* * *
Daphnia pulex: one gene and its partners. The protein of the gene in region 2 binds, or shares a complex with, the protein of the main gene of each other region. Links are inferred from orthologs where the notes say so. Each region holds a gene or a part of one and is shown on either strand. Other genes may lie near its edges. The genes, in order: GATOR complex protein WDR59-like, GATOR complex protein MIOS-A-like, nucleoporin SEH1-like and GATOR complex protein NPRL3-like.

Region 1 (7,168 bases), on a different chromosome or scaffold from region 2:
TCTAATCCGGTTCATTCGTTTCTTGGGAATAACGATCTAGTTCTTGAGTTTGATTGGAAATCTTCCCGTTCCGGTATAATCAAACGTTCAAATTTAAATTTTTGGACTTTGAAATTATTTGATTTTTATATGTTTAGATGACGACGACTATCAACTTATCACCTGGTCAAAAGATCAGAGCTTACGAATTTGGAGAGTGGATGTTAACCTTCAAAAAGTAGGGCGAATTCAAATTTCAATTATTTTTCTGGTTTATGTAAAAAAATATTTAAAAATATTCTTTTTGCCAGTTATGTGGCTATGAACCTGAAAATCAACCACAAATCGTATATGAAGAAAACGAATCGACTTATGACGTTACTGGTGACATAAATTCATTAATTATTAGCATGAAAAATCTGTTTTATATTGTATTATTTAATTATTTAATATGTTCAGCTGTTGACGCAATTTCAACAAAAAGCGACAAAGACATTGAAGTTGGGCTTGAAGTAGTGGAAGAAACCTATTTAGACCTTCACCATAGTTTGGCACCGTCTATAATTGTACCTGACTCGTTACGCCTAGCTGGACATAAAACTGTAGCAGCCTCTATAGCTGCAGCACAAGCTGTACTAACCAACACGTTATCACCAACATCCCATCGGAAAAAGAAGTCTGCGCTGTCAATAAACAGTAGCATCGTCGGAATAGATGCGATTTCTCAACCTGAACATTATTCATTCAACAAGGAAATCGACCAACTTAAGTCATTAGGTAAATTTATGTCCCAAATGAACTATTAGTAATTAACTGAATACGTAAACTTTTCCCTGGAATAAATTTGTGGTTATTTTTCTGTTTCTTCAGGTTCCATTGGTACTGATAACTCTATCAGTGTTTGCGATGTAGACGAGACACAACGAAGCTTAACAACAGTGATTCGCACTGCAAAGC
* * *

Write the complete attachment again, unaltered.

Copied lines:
Daphnia pulex: one gene and its partners. The protein of the gene in region 2 binds, or shares a complex with, the protein of the main gene of each other region. Links are inferred from orthologs where the notes say so. Each region holds a gene or a part of one and is shown on either strand. Other genes may lie near its edges. The genes, in order: GATOR complex protein WDR59-like, GATOR complex protein MIOS-A-like, nucleoporin SEH1-like and GATOR complex protein NPRL3-like.

Region 1 (7,168 bases), on a different chromosome or scaffold from region 2:
TCTAATCCGGTTCATTCGTTTCTTGGGAATAACGATCTAGTTCTTGAGTTTGATTGGAAATCTTCCCGTTCCGGTATAATCAAACGTTCAAATTTAAATTTTTGGACTTTGAAATTATTTGATTTTTATATGTTTAGATGACGACGACTATCAACTTATCACCTGGTCAAAAGATCAGAGCTTACGAATTTGGAGAGTGGATGTTAACCTTCAAAAAGTAGGGCGAATTCAAATTTCAATTATTTTTCTGGTTTATGTAAAAAAATATTTAAAAATATTCTTTTTGCCAGTTATGTGGCTATGAACCTGAAAATCAACCACAAATCGTATATGAAGAAAACGAATCGACTTATGACGTTACTGGTGACATAAATTCATTAATTATTAGCATGAAAAATCTGTTTTATATTGTATTATTTAATTATTTAATATGTTCAGCTGTTGACGCAATTTCAACAAAAAGCGACAAAGACATTGAAGTTGGGCTTGAAGTAGTGGAAGAAACCTATTTAGACCTTCACCATAGTTTGGCACCGTCTATAATTGTACCTGACTCGTTACGCCTAGCTGGACATAAAACTGTAGCAGCCTCTATAGCTGCAGCACAAGCTGTACTAACCAACACGTTATCACCAACATCCCATCGGAAAAAGAAGTCTGCGCTGTCAATAAACAGTAGCATCGTCGGAATAGATGCGATTTCTCAACCTGAACATTATTCATTCAACAAGGAAATCGACCAACTTAAGTCATTAGGTAAATTTATGTCCCAAATGAACTATTAGTAATTAACTGAATACGTAAACTTTTCCCTGGAATAAATTTGTGGTTATTTTTCTGTTTCTTCAGGTTCCATTGGTACTGATAACTCTATCAGTGTTTGCGATGTAGACGAGACACAACGAAGCTTAACAACAGTGATTCGCACTGCAAAGC